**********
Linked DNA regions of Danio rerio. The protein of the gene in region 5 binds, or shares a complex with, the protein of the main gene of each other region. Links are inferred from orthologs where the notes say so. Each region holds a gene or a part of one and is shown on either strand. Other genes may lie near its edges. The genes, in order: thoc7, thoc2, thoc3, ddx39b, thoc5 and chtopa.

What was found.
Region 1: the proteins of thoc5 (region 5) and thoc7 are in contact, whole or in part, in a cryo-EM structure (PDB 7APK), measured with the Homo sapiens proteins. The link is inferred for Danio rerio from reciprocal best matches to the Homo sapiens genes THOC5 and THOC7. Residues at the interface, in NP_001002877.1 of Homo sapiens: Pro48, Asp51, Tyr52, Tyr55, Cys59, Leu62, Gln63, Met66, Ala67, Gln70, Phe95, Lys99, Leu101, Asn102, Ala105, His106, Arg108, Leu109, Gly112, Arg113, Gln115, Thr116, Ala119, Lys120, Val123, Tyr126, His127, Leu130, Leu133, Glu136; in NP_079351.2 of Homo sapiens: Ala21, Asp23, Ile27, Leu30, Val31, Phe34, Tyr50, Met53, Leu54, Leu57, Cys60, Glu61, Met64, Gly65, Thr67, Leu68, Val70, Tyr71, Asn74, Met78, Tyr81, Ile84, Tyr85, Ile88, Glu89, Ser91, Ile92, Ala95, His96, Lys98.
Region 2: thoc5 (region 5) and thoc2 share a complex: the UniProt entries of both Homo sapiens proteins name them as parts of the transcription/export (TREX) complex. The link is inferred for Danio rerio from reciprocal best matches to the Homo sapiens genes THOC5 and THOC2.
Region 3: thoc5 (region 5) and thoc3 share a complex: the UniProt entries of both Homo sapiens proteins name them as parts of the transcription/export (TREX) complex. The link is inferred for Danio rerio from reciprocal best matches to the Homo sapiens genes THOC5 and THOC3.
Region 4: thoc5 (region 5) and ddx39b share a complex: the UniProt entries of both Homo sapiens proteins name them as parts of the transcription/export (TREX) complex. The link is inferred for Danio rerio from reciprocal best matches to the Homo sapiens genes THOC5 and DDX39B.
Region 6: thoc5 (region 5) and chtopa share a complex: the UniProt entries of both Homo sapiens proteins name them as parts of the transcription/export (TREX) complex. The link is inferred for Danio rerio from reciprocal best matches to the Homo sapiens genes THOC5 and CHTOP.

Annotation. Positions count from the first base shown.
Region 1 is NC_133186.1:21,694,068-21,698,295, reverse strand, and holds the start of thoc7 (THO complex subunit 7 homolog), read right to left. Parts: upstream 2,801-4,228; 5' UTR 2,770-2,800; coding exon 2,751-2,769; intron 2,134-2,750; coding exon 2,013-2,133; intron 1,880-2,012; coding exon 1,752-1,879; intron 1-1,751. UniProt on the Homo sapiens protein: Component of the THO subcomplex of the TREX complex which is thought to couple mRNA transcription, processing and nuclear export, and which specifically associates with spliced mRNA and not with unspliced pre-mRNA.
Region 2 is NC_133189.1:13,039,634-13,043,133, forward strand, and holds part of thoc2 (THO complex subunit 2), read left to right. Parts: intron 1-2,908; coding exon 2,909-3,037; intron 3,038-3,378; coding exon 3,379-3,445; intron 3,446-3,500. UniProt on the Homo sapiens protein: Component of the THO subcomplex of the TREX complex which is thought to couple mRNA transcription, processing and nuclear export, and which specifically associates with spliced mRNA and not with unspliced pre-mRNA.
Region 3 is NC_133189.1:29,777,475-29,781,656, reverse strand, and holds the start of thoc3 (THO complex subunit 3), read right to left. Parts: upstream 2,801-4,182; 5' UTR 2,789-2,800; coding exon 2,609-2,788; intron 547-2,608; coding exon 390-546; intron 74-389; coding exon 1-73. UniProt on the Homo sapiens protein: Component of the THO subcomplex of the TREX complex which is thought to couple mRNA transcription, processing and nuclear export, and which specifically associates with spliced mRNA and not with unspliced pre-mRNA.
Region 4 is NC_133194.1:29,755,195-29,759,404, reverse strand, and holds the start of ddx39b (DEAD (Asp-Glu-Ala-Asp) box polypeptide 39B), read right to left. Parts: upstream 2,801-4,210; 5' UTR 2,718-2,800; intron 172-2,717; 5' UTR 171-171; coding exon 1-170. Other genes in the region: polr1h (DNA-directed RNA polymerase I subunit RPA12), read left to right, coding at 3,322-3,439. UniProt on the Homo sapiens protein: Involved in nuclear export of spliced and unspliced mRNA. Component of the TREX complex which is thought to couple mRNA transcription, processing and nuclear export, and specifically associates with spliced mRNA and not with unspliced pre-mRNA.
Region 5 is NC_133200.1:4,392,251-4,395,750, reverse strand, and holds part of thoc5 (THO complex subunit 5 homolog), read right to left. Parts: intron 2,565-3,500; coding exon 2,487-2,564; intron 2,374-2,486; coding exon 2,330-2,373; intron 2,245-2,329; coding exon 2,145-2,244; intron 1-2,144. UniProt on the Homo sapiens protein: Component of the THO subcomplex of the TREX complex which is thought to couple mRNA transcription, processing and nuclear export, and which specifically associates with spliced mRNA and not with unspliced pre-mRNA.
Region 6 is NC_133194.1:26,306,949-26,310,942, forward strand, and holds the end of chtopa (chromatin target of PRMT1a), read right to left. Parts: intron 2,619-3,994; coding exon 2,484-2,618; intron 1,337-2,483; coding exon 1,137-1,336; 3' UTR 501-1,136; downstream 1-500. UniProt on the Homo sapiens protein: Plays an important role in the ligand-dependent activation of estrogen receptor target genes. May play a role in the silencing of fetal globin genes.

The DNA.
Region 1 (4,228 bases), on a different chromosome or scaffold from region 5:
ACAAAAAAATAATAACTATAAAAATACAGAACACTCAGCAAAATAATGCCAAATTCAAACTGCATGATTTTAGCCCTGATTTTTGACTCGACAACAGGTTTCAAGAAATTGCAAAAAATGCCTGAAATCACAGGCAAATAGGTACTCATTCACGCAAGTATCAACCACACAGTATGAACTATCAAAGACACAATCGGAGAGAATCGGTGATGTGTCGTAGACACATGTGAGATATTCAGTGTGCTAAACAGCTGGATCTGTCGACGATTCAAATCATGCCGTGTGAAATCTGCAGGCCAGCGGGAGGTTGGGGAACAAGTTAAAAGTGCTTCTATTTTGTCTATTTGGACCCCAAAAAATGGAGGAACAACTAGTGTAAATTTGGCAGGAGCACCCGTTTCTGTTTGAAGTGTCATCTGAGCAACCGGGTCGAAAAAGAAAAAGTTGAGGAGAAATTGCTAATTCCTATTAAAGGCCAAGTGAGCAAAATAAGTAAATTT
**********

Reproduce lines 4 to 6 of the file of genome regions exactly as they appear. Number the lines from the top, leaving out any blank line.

Region 2: thoc5 (region 5) and thoc2 share a complex: the UniProt entries of both Homo sapiens proteins name them as parts of the transcription/export (TREX) complex. The link is inferred for Danio rerio from reciprocal best matches to the Homo sapiens genes THOC5 and THOC2.
Region 3: thoc5 (region 5) and thoc3 share a complex: the UniProt entries of both Homo sapiens proteins name them as parts of the transcription/export (TREX) complex. The link is inferred for Danio rerio from reciprocal best matches to the Homo sapiens genes THOC5 and THOC3.
Region 4: thoc5 (region 5) and ddx39b share a complex: the UniProt entries of both Homo sapiens proteins name them as parts of the transcription/export (TREX) complex. The link is inferred for Danio rerio from reciprocal best matches to the Homo sapiens genes THOC5 and DDX39B.